Pinley took a liking to me, as I was often the only other student as punctual as he was for lectures and classes. An exact fifteen minutes early was right on time for Pinley, and as I wanted Pinley to see me as one of his equals, fifteen minutes early was on time for me too.

We talked before classes, sat next to each other and dreamed of our fantastic futures as biologists. One day we took our concepts and ideas further than the frantic, yet fruitless daydreaming we were so accustomed to and devised a plan to put our newly learned knowledge to use. We rented an old logger’s house situated in the grand forest bordering Westhorpe, a settlement located next to our home city of Kingsham. With an old surgical table we bought anonymously and some electrical lights which were being sold in Kingsham had a laboratory of our own where we could work undisturbed and on ideas and experiments of our very own. I searched for knowledge which extended beyond the university’s courses and thusly gain knowledge to excel in regards to my performance. I wanted to research for reputation and public knowledge.

Pinley didn’t.

Chapter Two

The house was a forty-five-minute distance from the university. The grand town of Kingsham was the start of the walk which became intensely familiar to us after the repetitious journeys. Exiting the town, the road to Westhorpe greeted us with its monotony and tedium. Yet over time, we started to appreciate the road for its unchangingness as the length and lack of distractions allowed for us refining our upcoming experiments. I remember this first walk to the lodge, preparing to see it for the first time and examine the room where we were to spend a majority of our free time, the road to Westhorpe being already familiar, but the walk through that damnable forest leaving deep impressions on me. The forest had an unwelcoming radiance even the locals were wary of. The dense growth and canopy of the trees gave way only to neverending darkness. An old, decrepit, overgrown road led us to our similarly old, decrepit and overgrown house. I was never able to feel any hint of comfort in that place, for from every crack in those bricks poured an ominous darkness. And how right that ominousness was.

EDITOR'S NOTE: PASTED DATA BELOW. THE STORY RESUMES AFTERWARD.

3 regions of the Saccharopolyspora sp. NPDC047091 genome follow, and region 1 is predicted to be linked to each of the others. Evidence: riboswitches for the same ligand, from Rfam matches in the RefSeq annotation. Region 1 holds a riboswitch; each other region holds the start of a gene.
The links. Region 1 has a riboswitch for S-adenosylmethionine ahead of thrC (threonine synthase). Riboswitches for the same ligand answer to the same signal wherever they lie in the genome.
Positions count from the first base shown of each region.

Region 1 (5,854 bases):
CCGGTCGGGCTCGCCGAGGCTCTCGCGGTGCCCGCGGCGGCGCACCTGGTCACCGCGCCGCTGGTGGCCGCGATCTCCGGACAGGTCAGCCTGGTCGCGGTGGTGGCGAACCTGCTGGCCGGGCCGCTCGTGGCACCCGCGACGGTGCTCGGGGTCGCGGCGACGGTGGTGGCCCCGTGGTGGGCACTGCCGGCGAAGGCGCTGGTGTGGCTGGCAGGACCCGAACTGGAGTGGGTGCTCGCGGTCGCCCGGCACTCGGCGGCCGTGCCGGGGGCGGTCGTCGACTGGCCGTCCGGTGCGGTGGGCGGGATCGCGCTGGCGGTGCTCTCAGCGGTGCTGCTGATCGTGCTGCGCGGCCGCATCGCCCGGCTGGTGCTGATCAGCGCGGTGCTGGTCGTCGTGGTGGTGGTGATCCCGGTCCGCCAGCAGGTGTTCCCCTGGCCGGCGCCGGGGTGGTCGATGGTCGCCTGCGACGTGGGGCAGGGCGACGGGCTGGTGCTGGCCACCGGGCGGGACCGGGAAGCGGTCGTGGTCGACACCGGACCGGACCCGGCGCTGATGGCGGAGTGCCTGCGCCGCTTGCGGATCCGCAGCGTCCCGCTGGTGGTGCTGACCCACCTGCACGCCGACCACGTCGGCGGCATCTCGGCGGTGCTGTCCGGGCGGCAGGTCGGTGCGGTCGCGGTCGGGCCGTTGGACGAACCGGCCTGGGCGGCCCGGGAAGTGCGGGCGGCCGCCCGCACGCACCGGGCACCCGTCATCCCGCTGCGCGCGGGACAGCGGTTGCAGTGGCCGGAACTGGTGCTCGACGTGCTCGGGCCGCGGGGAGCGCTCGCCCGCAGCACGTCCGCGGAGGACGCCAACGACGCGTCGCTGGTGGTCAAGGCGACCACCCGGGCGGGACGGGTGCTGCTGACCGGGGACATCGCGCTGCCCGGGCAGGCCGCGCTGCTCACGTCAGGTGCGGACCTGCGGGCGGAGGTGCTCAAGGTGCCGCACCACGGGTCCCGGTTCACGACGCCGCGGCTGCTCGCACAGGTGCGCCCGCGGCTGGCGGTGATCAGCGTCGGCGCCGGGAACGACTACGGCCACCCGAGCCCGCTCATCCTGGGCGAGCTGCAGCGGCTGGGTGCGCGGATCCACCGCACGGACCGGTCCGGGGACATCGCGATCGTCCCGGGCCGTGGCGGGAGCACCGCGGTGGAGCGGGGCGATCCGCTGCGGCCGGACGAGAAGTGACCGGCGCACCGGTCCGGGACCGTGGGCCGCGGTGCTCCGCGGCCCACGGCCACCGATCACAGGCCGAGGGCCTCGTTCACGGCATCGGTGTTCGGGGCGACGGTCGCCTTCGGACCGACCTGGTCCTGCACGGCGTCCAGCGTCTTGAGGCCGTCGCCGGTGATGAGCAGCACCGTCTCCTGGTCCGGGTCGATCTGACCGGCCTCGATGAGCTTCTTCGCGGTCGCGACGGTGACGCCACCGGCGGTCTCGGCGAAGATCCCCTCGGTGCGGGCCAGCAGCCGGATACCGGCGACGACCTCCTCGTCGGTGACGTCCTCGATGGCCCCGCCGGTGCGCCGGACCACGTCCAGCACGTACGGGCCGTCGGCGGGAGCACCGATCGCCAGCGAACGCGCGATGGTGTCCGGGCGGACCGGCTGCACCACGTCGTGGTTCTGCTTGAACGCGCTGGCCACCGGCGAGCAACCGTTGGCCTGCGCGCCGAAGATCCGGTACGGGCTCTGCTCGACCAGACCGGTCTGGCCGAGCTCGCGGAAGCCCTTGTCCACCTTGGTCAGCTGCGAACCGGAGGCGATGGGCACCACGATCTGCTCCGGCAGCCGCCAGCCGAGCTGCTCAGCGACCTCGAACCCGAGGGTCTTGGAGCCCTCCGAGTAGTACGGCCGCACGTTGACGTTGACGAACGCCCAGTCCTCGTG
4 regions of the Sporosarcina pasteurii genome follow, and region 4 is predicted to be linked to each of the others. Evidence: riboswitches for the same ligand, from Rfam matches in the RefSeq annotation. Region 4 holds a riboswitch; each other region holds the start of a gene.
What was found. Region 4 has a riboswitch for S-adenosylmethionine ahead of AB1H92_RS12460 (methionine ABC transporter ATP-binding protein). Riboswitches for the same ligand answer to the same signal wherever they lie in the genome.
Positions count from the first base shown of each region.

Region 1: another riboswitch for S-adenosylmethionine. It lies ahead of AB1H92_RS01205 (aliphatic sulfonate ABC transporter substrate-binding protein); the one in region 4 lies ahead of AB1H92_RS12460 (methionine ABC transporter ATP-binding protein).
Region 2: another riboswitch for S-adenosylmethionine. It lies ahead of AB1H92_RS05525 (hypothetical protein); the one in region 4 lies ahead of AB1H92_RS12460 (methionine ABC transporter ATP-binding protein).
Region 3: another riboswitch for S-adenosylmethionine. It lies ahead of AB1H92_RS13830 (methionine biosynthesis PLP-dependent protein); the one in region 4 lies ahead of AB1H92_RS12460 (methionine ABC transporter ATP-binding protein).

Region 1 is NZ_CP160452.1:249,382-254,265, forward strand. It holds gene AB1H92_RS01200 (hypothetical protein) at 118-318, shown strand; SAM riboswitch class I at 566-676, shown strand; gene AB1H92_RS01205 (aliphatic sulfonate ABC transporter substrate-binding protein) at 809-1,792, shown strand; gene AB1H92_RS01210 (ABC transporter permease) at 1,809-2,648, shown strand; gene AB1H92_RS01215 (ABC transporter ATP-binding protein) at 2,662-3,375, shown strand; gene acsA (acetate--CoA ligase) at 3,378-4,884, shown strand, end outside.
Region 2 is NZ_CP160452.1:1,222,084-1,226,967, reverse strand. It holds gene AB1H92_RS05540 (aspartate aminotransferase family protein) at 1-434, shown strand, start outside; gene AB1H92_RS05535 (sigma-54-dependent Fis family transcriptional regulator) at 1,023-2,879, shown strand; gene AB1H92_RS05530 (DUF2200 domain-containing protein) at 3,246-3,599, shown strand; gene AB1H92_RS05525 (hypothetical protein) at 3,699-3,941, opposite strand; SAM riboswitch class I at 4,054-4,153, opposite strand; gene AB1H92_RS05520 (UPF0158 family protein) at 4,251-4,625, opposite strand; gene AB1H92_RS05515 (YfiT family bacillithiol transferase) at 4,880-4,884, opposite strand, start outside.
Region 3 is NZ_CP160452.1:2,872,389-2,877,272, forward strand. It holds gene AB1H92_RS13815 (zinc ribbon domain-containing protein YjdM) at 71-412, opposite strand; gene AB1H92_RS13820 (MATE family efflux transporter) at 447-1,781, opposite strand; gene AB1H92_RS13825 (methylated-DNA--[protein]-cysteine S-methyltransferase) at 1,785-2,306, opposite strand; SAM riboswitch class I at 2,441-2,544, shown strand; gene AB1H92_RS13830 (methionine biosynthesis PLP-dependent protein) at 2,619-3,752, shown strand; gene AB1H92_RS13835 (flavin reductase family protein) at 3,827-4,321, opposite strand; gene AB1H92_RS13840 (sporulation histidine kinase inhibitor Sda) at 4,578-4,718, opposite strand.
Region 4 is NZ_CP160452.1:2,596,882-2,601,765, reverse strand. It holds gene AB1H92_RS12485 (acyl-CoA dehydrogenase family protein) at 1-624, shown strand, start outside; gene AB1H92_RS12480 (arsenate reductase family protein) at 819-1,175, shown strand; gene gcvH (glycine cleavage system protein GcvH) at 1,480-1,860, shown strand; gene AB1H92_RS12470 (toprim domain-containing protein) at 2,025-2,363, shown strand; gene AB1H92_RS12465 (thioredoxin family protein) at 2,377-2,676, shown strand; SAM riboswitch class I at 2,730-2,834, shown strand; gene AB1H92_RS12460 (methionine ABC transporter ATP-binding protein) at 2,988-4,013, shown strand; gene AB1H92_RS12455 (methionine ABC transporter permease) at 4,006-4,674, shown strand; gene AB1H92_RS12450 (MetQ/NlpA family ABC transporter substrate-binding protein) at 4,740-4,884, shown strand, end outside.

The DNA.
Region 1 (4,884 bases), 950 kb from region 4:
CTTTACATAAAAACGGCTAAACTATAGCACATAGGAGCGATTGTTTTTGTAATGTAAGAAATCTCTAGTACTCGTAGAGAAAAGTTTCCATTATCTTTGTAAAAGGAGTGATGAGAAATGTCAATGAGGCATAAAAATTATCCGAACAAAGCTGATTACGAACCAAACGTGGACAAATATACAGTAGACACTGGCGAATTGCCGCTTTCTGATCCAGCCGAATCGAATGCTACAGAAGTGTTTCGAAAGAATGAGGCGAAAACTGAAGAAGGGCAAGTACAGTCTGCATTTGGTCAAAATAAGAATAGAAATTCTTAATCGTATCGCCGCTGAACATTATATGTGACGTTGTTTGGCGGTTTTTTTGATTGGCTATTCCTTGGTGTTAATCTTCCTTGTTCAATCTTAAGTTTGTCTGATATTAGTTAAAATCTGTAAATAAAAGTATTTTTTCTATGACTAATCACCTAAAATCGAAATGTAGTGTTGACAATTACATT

We had decorated our new laboratory with old drawers we filled with tools, three electric lamps and the old table we had sourced. Preparing the place took several days, and Pinley and I were appropriately using the time preparing the location and the journeys there to thoroughly think out our first subject of research. To get familiar with that new uncommon place, we thought it better to research something unchallenging. We chose local mushroom research to be the appropriate primary subject, but God! How I chose we had not.

Exams and several other university related distractions caused me to not be able to visit the house for quite some time after having just finished furnishing that room and planning the first topic, yet Pinley told me he was quite familiar with the place as I finally had the chance of joining my partner in research for the first time.

Pinley had already gathered various samples of local mushrooms and mushroom-infected vegetation. Centrally on the table was a large log, the smell of which overwhelmed me with its damp mouldiness. Pinley handed me a fragrance infused face mask to border out the overpowering smell and pointed out several fascinating features of the log.

Mushrooms had covered the upper surface of the long-diseased log, as tends to happen in damp forests. Pinley surgically removed a piece of tree bark, and thoroughly excitedly showed me the roots of the several mushroom species covering the surface of the log. The roots, he explained and proved, burrowed deeply into the log, a log that had been long dead before the first mushroom had started growing on it. The rooting of the mushrooms appeared like veins through the wood and created a network that connected one mushroom with all others and vice versa. Every mushroom was connected equally and exchanged nutrients with the other mushrooms. The log had become the body of a living organism, and the mushrooms were the organs and veins thereof, as Pinley so eloquently worded. ‘It had become a living creature once again.’ Pinley said with an awestruck expression.